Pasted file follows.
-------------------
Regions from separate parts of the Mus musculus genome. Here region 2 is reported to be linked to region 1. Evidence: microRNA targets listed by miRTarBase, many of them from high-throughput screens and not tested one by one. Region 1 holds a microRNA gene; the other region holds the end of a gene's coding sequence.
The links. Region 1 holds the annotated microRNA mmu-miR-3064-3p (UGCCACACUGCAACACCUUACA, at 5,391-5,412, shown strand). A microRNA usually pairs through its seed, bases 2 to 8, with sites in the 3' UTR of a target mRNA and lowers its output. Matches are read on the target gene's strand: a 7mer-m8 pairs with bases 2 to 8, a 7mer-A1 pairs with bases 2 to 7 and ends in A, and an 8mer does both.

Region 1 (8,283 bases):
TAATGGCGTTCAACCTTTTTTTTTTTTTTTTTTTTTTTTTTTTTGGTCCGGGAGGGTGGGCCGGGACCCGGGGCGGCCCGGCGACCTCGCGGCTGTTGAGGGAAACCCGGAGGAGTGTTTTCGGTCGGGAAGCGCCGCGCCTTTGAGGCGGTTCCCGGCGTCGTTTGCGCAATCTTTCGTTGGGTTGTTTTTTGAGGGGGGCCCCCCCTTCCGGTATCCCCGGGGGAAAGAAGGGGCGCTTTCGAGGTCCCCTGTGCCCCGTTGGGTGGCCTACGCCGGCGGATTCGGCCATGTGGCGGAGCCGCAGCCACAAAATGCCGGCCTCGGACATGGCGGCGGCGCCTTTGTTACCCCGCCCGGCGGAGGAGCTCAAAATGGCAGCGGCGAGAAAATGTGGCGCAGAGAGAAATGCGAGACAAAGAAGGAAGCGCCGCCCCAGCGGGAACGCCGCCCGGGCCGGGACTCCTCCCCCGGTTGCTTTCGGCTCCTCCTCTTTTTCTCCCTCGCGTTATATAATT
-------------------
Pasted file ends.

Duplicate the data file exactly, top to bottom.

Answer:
Regions from separate parts of the Mus musculus genome. Here region 2 is reported to be linked to region 1. Evidence: microRNA targets listed by miRTarBase, many of them from high-throughput screens and not tested one by one. Region 1 holds a microRNA gene; the other region holds the end of a gene's coding sequence.
The links. Region 1 holds the annotated microRNA mmu-miR-3064-3p (UGCCACACUGCAACACCUUACA, at 5,391-5,412, shown strand). A microRNA usually pairs through its seed, bases 2 to 8, with sites in the 3' UTR of a target mRNA and lowers its output. Matches are read on the target gene's strand: a 7mer-m8 pairs with bases 2 to 8, a 7mer-A1 pairs with bases 2 to 7 and ends in A, and an 8mer does both.

Region 1 (8,283 bases):
TAATGGCGTTCAACCTTTTTTTTTTTTTTTTTTTTTTTTTTTTTGGTCCGGGAGGGTGGGCCGGGACCCGGGGCGGCCCGGCGACCTCGCGGCTGTTGAGGGAAACCCGGAGGAGTGTTTTCGGTCGGGAAGCGCCGCGCCTTTGAGGCGGTTCCCGGCGTCGTTTGCGCAATCTTTCGTTGGGTTGTTTTTTGAGGGGGGCCCCCCCTTCCGGTATCCCCGGGGGAAAGAAGGGGCGCTTTCGAGGTCCCCTGTGCCCCGTTGGGTGGCCTACGCCGGCGGATTCGGCCATGTGGCGGAGCCGCAGCCACAAAATGCCGGCCTCGGACATGGCGGCGGCGCCTTTGTTACCCCGCCCGGCGGAGGAGCTCAAAATGGCAGCGGCGAGAAAATGTGGCGCAGAGAGAAATGCGAGACAAAGAAGGAAGCGCCGCCCCAGCGGGAACGCCGCCCGGGCCGGGACTCCTCCCCCGGTTGCTTTCGGCTCCTCCTCTTTTTCTCCCTCGCGTTATATAATT